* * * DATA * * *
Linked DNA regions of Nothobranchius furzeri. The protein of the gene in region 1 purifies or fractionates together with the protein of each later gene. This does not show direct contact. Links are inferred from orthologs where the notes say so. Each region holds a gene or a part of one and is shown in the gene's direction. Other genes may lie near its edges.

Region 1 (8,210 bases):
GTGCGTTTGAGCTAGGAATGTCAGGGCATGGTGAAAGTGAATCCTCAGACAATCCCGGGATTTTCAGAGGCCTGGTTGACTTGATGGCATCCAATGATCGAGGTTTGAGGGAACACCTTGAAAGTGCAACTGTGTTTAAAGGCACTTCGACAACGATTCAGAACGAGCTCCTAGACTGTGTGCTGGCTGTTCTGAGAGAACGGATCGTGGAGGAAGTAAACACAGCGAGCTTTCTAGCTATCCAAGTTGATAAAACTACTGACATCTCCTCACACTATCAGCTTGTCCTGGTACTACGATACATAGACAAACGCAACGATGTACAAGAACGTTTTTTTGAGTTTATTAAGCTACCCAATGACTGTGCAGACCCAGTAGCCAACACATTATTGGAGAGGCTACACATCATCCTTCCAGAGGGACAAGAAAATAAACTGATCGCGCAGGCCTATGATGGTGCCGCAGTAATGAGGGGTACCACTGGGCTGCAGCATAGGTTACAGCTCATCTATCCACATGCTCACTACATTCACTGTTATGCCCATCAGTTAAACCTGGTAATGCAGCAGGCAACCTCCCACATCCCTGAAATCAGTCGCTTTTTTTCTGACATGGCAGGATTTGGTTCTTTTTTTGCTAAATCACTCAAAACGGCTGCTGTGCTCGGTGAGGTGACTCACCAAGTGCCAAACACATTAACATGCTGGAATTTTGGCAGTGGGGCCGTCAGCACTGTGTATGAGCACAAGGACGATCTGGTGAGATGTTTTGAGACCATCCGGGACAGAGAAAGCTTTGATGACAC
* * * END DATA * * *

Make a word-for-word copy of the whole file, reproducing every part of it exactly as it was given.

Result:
Linked DNA regions of Nothobranchius furzeri. The protein of the gene in region 1 purifies or fractionates together with the protein of each later gene. This does not show direct contact. Links are inferred from orthologs where the notes say so. Each region holds a gene or a part of one and is shown in the gene's direction. Other genes may lie near its edges.

Region 1 (8,210 bases):
GTGCGTTTGAGCTAGGAATGTCAGGGCATGGTGAAAGTGAATCCTCAGACAATCCCGGGATTTTCAGAGGCCTGGTTGACTTGATGGCATCCAATGATCGAGGTTTGAGGGAACACCTTGAAAGTGCAACTGTGTTTAAAGGCACTTCGACAACGATTCAGAACGAGCTCCTAGACTGTGTGCTGGCTGTTCTGAGAGAACGGATCGTGGAGGAAGTAAACACAGCGAGCTTTCTAGCTATCCAAGTTGATAAAACTACTGACATCTCCTCACACTATCAGCTTGTCCTGGTACTACGATACATAGACAAACGCAACGATGTACAAGAACGTTTTTTTGAGTTTATTAAGCTACCCAATGACTGTGCAGACCCAGTAGCCAACACATTATTGGAGAGGCTACACATCATCCTTCCAGAGGGACAAGAAAATAAACTGATCGCGCAGGCCTATGATGGTGCCGCAGTAATGAGGGGTACCACTGGGCTGCAGCATAGGTTACAGCTCATCTATCCACATGCTCACTACATTCACTGTTATGCCCATCAGTTAAACCTGGTAATGCAGCAGGCAACCTCCCACATCCCTGAAATCAGTCGCTTTTTTTCTGACATGGCAGGATTTGGTTCTTTTTTTGCTAAATCACTCAAAACGGCTGCTGTGCTCGGTGAGGTGACTCACCAAGTGCCAAACACATTAACATGCTGGAATTTTGGCAGTGGGGCCGTCAGCACTGTGTATGAGCACAAGGACGATCTGGTGAGATGTTTTGAGACCATCCGGGACAGAGAAAGCTTTGATGACAC